Six prominent novelists are boycotting a New York literary gala next week to protest against French satirical magazine Charlie Hebdo being honored with a freedom of expression award.
Australia's Peter Carey, Canada's Michael Ondaatje, British-born Taiye Selasi, and Americans Teju Cole, Rachel Kushner and Francine Prose have withdrawn from the May 5 PEN American Center gala.
They informed PEN over the weekend of their decision not to attend the glittering annual event, which is also a key fund-raiser, a month after the Charlie Hebdo award was first announced.
"They've all been in touch with us to say they didn't feel comfortable attending," PEN executive director Suzanne Nossel said.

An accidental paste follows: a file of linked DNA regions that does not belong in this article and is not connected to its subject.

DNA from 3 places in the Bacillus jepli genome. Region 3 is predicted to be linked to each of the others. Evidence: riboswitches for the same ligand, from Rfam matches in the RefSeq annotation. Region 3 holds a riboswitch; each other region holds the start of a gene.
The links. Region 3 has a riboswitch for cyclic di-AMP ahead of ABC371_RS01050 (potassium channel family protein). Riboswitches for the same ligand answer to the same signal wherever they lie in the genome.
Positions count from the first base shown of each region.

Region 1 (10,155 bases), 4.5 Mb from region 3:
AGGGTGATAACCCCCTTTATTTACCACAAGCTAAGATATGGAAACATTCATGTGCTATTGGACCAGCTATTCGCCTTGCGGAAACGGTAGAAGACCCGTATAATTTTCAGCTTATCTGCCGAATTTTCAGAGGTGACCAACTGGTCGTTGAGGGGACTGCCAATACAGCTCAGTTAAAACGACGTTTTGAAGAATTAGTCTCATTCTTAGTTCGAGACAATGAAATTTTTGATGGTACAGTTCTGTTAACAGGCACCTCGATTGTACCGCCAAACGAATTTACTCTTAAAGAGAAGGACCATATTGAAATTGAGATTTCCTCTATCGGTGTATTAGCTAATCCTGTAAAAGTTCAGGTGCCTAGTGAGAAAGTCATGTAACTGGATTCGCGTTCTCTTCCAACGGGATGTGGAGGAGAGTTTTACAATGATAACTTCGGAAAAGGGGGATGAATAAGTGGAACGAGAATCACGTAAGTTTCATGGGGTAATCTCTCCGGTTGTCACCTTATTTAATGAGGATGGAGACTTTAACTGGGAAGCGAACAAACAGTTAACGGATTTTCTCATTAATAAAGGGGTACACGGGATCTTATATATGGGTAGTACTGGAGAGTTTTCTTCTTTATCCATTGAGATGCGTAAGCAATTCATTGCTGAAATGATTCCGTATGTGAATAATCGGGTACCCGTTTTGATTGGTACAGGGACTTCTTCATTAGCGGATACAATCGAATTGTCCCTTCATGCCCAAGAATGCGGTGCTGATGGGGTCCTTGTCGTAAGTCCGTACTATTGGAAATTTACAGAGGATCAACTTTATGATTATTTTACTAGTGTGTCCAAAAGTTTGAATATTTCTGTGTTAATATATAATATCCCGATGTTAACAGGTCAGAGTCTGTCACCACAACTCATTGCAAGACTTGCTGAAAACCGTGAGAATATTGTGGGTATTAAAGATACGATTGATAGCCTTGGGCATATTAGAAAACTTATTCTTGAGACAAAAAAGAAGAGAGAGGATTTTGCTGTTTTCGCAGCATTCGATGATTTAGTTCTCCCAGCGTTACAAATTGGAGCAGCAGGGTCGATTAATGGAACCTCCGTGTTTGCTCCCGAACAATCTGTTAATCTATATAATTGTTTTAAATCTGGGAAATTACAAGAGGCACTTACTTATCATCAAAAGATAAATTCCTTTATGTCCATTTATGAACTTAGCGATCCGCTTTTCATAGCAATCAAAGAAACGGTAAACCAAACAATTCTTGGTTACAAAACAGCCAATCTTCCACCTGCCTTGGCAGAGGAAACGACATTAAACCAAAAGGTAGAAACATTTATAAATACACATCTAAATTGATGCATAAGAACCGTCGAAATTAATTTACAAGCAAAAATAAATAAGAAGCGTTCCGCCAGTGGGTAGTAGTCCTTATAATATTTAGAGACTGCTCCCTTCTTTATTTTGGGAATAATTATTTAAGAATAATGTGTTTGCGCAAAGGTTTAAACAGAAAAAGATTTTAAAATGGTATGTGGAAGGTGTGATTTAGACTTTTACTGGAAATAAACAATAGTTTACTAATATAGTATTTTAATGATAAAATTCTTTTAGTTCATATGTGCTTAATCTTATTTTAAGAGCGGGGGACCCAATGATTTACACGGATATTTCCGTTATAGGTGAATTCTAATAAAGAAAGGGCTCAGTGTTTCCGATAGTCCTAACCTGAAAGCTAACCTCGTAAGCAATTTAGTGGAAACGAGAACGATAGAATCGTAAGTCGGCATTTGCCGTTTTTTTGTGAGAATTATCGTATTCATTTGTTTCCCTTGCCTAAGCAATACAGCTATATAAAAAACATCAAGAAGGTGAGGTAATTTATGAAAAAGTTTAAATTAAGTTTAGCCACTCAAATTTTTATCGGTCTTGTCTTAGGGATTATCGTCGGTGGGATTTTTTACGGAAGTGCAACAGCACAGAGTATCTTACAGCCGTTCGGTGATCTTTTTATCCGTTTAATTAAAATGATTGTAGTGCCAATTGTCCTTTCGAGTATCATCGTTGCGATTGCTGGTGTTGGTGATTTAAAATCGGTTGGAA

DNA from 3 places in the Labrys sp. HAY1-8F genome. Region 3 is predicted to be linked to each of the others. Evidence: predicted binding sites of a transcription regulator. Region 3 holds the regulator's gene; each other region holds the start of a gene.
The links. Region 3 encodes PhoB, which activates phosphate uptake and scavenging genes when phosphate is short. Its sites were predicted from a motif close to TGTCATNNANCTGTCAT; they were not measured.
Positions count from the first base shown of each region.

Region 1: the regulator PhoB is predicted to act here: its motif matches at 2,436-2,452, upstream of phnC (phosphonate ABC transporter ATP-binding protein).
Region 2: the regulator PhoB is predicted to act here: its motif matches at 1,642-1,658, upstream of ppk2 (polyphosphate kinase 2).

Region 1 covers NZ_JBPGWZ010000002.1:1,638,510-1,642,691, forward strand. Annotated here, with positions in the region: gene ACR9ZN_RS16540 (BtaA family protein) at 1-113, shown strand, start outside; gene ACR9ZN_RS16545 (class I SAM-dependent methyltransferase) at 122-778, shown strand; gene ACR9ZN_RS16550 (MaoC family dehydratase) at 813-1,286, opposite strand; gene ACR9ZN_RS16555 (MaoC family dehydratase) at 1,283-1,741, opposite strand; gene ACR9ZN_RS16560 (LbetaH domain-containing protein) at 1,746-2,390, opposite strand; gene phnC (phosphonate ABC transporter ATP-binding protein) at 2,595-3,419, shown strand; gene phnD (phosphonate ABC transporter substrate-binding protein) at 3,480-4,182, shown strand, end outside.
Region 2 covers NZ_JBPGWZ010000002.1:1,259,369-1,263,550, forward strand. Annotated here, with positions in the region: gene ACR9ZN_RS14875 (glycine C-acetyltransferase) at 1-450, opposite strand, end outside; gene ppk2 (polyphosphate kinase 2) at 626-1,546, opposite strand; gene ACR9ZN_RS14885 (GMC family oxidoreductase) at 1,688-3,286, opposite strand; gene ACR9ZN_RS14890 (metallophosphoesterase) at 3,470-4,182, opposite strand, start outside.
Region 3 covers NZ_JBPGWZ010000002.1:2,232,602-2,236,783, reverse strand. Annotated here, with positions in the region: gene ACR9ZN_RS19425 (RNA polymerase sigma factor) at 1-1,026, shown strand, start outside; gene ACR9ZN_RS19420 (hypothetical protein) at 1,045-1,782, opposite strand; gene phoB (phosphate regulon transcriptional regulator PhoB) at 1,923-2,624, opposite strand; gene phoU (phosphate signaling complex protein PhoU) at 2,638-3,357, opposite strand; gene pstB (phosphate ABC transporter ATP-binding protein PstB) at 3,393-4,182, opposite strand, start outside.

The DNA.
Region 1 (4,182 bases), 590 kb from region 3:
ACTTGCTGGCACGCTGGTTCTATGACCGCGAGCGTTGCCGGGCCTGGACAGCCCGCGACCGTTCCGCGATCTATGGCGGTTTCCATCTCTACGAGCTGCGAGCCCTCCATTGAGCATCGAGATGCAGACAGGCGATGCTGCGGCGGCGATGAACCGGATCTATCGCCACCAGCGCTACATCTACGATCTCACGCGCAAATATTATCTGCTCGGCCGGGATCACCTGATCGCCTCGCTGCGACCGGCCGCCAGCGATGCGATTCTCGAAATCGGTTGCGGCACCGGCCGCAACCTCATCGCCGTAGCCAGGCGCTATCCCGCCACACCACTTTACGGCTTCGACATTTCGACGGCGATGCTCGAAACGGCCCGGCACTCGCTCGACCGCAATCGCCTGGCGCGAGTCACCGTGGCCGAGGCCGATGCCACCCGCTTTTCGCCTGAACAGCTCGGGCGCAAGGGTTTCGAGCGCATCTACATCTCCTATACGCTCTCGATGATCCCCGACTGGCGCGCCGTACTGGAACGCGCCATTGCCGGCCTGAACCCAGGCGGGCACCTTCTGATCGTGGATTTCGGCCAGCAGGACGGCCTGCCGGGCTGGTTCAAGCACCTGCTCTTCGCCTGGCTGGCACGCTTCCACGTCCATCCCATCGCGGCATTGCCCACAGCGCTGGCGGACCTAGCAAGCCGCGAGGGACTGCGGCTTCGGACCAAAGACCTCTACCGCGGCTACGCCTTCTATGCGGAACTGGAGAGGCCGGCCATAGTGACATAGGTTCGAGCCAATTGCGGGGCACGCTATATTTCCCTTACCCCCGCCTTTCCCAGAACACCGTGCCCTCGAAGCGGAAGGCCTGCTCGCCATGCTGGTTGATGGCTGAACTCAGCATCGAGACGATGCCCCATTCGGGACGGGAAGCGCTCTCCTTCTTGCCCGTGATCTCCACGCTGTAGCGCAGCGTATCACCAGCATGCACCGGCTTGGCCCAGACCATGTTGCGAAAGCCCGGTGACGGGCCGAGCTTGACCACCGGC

Carey, a two-times Booker Prize winner, told The New York Times that the award stepped beyond PEN's traditional role of protecting freedom of expression against government oppression.
"A hideous crime was committed, but was it a freedom-of-speech issue for PEN America to be self-righteous about?" the newspaper quoted him as saying in an email interview.
"All this is complicated by PEN's seeming blindness to the cultural arrogance of the French nation, which does not recognize its moral obligation to a large and disempowered segment of their population."
On January 7, two brothers claiming to avenge the magazine's depiction of the Prophet Mohammed -- offensive to Muslims -- stormed the Charlie Hebdo offices in Paris, killing 12 people.
Gerard Biard, Charlie Hebdo's editor in chief, and essayist Jean-Baptiste Thoret, who escaped the attack by arriving late to work, will accept the PEN/Toni and James C. Goodale Freedom of Expression Courage Award on behalf of their colleagues.